Doblin's Short, Grandiose Theory
Thanks to Zap -- who invited me to a panel on design methods (.ppt) at the IA Summit -- I finally got my hands on a (photo)copy of Jay Doblin's A Short, Grandiose Theory of Design, an article from the 1987 STA Design Journal. In its seven pages Doblin presents a straightforward and persuasive argument for design as a systematic process. Quick notes:
- For large, complex projects, it 'would be irresponsible to attempt them without analytical methods.' He cites the existence of a too-common 'adolescent reliance on overly intuitive practices.'
- He contrasts direct design in which a craftsperson works on the artifact to indirect design in which a design first creates a representation of the artifact, separating design from production in more complex situations.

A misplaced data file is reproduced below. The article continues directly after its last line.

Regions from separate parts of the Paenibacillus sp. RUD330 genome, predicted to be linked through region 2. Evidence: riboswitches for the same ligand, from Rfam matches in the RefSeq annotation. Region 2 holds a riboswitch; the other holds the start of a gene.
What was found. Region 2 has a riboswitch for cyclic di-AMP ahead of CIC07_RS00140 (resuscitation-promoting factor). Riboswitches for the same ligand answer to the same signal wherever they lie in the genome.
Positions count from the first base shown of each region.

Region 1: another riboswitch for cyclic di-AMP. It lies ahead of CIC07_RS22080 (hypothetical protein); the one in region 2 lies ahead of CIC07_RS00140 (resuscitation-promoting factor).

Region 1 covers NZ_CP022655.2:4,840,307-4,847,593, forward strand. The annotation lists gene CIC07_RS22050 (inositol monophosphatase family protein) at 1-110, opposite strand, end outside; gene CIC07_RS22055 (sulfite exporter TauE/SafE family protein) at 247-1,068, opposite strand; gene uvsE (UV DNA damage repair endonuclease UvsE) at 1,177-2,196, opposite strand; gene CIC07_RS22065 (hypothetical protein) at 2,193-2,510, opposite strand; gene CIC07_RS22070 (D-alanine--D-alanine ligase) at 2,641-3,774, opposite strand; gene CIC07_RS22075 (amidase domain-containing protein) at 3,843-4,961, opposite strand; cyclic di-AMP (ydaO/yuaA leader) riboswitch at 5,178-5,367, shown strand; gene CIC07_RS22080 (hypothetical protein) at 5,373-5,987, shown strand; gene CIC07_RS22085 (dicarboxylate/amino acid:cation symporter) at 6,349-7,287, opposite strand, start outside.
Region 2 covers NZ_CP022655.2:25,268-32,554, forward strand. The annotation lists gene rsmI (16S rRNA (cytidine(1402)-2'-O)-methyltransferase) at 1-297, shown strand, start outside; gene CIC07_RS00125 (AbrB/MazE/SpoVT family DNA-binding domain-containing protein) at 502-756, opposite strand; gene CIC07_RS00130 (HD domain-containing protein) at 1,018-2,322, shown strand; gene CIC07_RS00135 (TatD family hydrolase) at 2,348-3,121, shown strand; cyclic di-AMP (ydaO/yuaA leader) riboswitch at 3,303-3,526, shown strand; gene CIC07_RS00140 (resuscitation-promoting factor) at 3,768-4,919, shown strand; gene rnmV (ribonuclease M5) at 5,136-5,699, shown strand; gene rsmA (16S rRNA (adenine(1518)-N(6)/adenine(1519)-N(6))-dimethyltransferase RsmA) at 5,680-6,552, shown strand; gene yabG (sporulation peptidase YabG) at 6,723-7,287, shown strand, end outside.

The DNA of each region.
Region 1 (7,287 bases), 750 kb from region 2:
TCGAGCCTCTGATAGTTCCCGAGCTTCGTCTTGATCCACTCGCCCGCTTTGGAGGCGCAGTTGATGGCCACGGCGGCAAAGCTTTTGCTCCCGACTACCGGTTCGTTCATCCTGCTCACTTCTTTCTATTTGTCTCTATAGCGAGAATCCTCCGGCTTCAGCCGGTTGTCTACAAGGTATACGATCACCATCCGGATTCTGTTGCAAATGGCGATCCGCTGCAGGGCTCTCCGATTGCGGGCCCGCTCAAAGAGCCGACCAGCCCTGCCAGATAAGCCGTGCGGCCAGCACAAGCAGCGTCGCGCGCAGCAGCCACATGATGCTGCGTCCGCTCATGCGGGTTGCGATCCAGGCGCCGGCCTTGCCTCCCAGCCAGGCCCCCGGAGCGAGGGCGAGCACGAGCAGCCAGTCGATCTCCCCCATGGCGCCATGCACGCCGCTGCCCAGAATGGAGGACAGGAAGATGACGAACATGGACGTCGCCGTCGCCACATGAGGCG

- He outlines a generic process of design: STATE 1 -> ANALYSIS -> GENESIS -> SYNTHESIS -> STATE 2
- Analysis is deciding what is relevant, then detailing and structuring it
- Genesis is expressing the concept, what Terry Swack used to call expressing the intended user experience. In some ways it is model building.
- He demonstrates using a 2x3 matrix of performance/appearance vs. products/unisystems/multisystems (increasingly complex artifacts or combinations of artifacts).
- In the end, he brings it back to a focus on business, reminding us the core issue is to compete effectively
Monday, April 26, 2004 | Permalink | Filed in Process